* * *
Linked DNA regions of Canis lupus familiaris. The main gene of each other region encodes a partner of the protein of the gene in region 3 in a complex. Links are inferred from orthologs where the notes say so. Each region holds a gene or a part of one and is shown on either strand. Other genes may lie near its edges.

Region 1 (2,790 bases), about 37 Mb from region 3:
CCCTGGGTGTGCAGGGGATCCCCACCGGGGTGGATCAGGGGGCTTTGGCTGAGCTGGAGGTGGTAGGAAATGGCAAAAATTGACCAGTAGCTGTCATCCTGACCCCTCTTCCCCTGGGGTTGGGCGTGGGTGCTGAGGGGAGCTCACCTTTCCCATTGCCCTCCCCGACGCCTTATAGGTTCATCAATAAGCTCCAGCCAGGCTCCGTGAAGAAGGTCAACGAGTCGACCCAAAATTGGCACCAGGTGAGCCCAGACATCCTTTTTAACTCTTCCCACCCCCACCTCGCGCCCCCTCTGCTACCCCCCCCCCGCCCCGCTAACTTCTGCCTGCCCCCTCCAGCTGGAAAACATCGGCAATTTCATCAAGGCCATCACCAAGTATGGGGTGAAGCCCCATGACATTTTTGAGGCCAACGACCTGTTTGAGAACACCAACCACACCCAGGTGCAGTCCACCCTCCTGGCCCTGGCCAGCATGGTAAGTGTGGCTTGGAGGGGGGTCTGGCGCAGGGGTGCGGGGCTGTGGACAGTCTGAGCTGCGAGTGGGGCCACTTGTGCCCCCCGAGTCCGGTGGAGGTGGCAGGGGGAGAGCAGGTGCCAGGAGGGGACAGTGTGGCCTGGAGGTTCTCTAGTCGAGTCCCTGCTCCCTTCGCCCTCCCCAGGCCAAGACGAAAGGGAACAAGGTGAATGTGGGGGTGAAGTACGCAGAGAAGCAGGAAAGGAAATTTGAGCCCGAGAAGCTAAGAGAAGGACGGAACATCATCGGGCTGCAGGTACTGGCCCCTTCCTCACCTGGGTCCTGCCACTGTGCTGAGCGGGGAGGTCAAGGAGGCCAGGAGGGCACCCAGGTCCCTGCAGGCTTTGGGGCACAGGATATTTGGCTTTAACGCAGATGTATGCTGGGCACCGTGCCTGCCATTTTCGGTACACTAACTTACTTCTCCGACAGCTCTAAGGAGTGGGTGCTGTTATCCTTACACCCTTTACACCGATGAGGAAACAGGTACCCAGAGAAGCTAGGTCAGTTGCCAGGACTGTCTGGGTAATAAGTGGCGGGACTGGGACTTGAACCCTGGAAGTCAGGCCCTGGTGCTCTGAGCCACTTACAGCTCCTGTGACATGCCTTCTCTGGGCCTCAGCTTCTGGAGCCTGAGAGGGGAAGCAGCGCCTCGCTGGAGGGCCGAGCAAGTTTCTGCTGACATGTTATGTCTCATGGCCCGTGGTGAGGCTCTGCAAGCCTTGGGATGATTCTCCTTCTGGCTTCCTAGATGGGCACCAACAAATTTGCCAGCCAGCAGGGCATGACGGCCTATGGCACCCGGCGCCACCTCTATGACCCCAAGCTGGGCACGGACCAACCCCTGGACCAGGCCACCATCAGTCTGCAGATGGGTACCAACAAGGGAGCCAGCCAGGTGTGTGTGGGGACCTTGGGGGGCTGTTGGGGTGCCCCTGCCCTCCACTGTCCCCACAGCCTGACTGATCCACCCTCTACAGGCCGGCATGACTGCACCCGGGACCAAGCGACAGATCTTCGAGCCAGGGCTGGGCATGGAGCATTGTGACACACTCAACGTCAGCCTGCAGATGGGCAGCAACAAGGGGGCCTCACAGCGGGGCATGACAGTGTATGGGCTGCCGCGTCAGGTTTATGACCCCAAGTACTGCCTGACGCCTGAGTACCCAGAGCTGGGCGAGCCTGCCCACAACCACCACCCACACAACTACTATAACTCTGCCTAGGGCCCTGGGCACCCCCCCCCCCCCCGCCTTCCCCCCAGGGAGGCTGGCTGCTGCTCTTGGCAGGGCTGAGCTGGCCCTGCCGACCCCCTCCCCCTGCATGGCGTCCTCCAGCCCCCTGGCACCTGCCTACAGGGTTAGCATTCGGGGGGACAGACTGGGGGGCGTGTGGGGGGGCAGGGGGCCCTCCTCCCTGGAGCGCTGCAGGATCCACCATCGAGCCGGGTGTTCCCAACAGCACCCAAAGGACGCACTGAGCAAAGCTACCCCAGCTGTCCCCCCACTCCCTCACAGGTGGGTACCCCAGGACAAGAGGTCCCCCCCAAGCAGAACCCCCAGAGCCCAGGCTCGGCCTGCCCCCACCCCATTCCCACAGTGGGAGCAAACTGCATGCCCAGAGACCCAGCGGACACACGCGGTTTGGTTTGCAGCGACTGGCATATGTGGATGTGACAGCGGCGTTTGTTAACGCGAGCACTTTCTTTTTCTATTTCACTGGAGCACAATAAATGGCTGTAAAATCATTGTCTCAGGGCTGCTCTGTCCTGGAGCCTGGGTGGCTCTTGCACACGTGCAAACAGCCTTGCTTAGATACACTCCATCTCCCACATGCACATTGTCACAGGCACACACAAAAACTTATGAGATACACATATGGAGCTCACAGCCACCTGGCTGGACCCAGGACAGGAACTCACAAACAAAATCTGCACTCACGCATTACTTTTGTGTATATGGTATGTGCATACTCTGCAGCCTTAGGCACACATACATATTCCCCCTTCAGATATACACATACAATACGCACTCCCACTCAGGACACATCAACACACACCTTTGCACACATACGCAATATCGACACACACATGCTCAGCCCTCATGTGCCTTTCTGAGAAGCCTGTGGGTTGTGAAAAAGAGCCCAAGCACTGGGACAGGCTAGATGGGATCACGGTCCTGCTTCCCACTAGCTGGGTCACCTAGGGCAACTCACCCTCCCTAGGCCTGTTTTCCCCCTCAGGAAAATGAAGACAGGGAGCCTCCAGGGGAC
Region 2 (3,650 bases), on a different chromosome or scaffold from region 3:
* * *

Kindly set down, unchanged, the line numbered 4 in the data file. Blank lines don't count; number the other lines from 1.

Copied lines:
Region 2 (3,650 bases), on a different chromosome or scaffold from region 3: